Kanye West and Jay-Z go beyond the bling

The hip-hop artists' collaboration not only entertains, it has something to say.

November 12, 2010 / Abu Dhabi / (Rich-Joseph Facun / The National) Kanye West (CQ), performs live at Yas Island, Friday, November 12, 2010 in Abu Dhabi.
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Watch the Throne
Jay-Z and Kanye West
Def Jam

The egos have landed.

Since the much-anticipated announcement of a collaborative album between the hip-hop heavy weights Jay-Z and Kanye West, the rumour mill has been in overdrive over which star guest will be appearing, which producers hired and whether one studio would be big enough to fit both personalities.

When it comes to Jay-Z, any doubts lingering in people's minds may be warranted. The rapper may still be smarting from his last hip-hop collaboration effort with R-Kelly a decade ago. The two albums produced were not only mediocre, but the disastrous American tour that followed had echoes of This Is Spinal Tap, with R-Kelly banned from a Madison Square Garden gig and his subsequent multimillion law suit against Jay-Z.

As for "Yeezy", he has always been a one-man show. His albums may contain plenty of guest appearances, but he is the one leading the charge and his influence is widespread - from the direction of the sound production right down to the CD artwork.

Upon closer inspection, though, one realises this collaboration makes sense after all.

With both artists at the top of their games, it seems they only have each other to urge further creativity. Perhaps this could be the reason behind the album title: both artists are on a mission to raise the bar even higher.

In that regard, however, they may have partly failed, as Watch the Throne doesn't offer the sonic surprises associated with their solo recordings. Instead, the album is a fine slice of immaculately produced, commercial hip-hop.

The opener Church in the Wild begins on a surprising note, with both rappers waxing lyrical about philosophy and existentialism.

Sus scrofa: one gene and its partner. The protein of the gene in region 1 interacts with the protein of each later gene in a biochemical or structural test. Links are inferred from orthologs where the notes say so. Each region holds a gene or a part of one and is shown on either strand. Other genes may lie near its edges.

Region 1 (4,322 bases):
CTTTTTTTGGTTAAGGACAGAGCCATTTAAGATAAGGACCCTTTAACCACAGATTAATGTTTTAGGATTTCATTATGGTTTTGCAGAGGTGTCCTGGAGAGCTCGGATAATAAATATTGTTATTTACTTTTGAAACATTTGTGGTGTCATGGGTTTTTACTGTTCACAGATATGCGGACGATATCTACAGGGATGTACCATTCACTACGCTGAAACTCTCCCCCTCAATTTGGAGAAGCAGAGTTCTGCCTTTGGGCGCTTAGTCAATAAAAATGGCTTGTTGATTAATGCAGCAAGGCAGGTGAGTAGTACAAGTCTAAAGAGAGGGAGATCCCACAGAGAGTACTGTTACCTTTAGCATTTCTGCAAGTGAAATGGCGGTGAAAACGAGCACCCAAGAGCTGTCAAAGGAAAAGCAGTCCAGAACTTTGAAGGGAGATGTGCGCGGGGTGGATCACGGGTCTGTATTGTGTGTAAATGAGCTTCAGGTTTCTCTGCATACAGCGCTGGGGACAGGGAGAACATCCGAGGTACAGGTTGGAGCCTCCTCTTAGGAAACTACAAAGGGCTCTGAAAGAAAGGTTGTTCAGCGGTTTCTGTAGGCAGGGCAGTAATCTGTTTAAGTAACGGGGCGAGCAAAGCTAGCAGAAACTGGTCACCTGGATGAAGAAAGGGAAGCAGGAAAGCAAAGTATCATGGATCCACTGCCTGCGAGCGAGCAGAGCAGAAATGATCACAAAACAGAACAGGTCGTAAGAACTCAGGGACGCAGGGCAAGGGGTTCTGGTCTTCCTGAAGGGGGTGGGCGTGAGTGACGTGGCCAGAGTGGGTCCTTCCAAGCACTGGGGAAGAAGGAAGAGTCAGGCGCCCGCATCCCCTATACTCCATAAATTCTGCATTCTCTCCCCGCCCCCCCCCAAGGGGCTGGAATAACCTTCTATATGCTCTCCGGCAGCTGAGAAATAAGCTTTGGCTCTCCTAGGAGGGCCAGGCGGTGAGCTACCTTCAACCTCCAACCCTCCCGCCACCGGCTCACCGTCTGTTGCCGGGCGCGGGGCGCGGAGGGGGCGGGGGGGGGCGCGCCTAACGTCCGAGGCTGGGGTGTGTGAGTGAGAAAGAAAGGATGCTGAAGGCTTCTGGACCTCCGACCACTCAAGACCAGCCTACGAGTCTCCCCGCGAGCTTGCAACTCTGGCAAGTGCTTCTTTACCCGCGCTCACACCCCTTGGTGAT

"Socrates asked whose bias do y'all seek?/All for Plato, screech", Jay-Z says in the album's opening verse.

Not to be outdone, West's following verse brings the concept down to street level: "It's something that the pastor don't preach/It's something that a teacher can't teach/ When we die the money we can't keep/ But we probably spend it all cause the pain ain't cheap."

The follow-up, Lift Off, is bombastic in every way. With euphoric synths similar to what's found in West's Flashing Lights, both rappers trade lines about galaxies before a big chorus sung by Beyoncé.

The first big album track is Otis. Ironically, it is one of the best, as it sees West going back to his old production tricks.

Similar to Gold Digger, West builds a soulful beat over Otis Redding's Try a Little Tenderness. However, while Gold Digger is a fun romp, Otis is more steady, as both rappers speak of the pressures of the luxury life. West also delivers one of his best lines here with: "Luxury rap, the Hermès of verses/Sophisticated ignorance, write my curses in cursive."

But the album is not all about the joy of being kings. The album's middle section finds the duo becoming more introspective as they look at the ramifications of fame.

In New Day, both rappers speak hypothetically on how they would raise their yet-to-be-born boys.

Jay-Z predicts his son would be cursed by the paparazzi, while West, using his trademark acerbic wit, aims to sign up his son with the Republican Party, to stem the controversy over his comments regarding President Bush: "I'll never let my son have an ego/He'll be nice to everyone, wherever we go/I might even make him be Republican/So everybody know he love white people."

Both fans of classic hip-hop, Jay-Z and West take an old-school approach to their joint delivery. Both rappers are not interested in battling; instead, they give ample space for each as they trade delivery either by verse or as in the brilliantly groovy Got What You Need (produced by the Neptunes) line by line.

The whole affair seems balanced at every point, with both performers viewing themselves as equal and allowing the subject to dictate their performance.

This is best illustrated in the album's grandest statement, Murder to Excellence, a powerful ode addressing gun violence among African-American communities.

It is tracks like this that prove mainstream hip-hop, despite its love for all things bling, can still have something incisive to say.